Disqualifying Criminal Convictions



There are no offenses that automatically disqualify a person from holding or receiving a license from the Medical Board. 

The Medical Board may propose to deny an application, or place restrictions on a license, for a plea of guilty to, a judicial finding of guilt of, or a judicial finding of eligibility for intervention in lieu of conviction of any of the following:

  • a felony,

  • a misdemeanor committed in the course of practice, or

  • a misdemeanor involving moral turpitude. 

Conviction of a felony, a misdemeanor committed in the course of practice, or a misdemeanor involving moral turpitude are not automatically disqualifying. The Medical Board reviews the facts of each case on an individual basis. The conviction may or may not result in a proposed denial of licensure.

The Medical Board does not have authority to make a determination or take action until an application for licensure has been filed. Upon receiving information that an applicant has a criminal history, the Medical Board conducts a thorough investigation. The applicant is offered an opportunity for an administrative hearing if the Medical Board proposes to deny the application based upon the applicant’s criminal history. The decision whether to issue or deny the license takes into consideration the following factors:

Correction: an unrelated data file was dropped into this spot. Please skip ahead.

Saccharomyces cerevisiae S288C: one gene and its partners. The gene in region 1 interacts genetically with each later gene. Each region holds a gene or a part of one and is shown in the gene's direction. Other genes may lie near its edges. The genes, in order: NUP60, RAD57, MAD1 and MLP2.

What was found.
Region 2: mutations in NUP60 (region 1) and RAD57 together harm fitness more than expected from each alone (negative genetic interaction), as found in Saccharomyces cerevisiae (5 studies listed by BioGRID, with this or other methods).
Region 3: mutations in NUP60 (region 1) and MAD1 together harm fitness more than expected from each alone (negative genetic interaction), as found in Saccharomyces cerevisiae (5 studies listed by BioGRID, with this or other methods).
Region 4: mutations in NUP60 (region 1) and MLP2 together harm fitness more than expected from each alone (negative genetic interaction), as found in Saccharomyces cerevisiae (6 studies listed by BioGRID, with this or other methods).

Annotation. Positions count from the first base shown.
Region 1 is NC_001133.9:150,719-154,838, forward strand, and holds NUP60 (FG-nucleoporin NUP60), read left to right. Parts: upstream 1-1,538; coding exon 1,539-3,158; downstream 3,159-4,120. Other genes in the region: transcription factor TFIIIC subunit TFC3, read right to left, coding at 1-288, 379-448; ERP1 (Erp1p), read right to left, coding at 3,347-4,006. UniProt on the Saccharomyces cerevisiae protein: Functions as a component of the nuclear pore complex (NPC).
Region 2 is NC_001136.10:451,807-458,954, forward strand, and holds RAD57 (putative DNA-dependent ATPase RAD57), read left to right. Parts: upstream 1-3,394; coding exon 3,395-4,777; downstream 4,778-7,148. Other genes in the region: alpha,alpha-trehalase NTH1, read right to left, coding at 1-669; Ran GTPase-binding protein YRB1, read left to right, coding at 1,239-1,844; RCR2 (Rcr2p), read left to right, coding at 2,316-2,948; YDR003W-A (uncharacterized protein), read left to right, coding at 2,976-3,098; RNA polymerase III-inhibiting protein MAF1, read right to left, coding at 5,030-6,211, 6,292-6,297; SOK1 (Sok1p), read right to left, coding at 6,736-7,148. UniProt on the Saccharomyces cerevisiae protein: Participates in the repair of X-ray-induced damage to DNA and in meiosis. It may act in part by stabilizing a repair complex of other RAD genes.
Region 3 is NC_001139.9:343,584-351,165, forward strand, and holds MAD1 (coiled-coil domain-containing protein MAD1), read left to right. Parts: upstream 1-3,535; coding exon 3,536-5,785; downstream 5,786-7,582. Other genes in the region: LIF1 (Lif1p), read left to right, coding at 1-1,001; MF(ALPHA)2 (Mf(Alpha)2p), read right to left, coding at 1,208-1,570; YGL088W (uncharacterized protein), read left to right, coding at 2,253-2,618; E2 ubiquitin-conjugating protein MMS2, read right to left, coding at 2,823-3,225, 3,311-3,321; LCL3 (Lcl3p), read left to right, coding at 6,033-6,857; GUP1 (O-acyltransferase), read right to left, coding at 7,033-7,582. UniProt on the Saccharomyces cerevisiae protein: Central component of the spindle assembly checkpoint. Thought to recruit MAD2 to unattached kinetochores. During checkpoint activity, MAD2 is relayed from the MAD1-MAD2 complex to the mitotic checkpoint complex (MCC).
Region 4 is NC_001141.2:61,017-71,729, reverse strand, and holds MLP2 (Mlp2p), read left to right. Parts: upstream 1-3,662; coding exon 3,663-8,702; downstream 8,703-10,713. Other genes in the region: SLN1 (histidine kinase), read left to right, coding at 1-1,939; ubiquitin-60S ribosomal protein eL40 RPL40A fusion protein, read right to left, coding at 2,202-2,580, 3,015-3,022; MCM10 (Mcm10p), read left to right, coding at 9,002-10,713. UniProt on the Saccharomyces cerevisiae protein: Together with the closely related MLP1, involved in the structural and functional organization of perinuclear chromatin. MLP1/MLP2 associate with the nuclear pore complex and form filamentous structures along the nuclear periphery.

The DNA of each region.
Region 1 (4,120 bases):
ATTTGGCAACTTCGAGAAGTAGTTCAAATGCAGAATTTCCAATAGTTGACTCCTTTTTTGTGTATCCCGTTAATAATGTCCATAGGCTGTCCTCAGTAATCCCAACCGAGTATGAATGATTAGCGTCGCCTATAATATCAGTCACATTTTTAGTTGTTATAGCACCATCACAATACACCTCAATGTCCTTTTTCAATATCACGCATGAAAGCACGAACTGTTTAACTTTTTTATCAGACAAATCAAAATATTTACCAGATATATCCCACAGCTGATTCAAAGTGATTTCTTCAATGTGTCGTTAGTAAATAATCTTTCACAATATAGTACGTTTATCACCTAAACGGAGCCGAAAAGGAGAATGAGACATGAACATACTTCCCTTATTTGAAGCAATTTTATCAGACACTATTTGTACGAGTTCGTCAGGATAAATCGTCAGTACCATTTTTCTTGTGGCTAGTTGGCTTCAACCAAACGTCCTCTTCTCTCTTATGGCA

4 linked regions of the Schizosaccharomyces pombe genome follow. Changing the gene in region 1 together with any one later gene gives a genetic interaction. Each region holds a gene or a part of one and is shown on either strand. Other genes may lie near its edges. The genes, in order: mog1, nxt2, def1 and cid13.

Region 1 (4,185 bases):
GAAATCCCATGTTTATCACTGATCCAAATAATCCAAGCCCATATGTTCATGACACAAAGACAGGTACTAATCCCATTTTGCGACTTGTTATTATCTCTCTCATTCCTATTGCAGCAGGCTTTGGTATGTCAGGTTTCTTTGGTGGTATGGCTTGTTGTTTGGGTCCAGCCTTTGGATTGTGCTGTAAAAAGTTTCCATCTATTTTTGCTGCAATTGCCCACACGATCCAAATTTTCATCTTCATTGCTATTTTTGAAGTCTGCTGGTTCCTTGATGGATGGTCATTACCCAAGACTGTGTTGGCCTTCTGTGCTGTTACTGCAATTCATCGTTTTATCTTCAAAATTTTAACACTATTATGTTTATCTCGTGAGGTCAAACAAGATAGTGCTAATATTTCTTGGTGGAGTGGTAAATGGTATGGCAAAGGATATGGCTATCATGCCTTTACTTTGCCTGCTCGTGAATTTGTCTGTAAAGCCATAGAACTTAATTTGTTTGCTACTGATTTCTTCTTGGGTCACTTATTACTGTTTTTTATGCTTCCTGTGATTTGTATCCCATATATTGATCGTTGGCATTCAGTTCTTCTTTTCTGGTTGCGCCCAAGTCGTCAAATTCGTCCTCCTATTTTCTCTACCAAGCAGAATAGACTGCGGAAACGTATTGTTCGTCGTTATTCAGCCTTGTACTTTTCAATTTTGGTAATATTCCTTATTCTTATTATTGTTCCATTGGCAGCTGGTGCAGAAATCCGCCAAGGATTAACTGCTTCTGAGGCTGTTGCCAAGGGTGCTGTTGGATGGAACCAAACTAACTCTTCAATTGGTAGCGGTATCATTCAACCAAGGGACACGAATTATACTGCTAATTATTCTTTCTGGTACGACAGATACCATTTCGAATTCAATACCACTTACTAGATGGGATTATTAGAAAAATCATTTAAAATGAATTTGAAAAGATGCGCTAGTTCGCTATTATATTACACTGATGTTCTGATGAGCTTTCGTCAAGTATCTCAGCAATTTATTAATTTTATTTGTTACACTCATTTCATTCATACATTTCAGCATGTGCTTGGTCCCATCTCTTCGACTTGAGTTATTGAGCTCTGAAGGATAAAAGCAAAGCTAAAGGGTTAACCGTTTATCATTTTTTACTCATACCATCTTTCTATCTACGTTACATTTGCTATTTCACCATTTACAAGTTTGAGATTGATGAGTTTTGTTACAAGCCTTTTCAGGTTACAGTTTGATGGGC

1. The nature and seriousness of the crime;

  2. The extent of the applicant's past criminal activity;

  3. The age of the applicant when the crime was committed;

  4. The amount of time that has elapsed since the applicant's last criminal activity;

  5. The conduct and work activity of the applicant before and after the criminal activity;

  6. Whether the applicant has completed the terms of any probation or deferred adjudication;

  7. Evidence of the applicant's rehabilitation;

  8. Whether the applicant fully disclosed the arrest or conviction to the board; and

  9. Any other factors the board considers relevant.


Please be aware of the following:

  • That a conviction does not disqualify a person from licensure does not guarantee that licensure will be granted. An applicant must meet all eligibility requirements to be granted a license.

  • Although the Medical Board may grant a license to an applicant who has a criminal conviction history, certain employers may restrict the licensee from working in certain settings.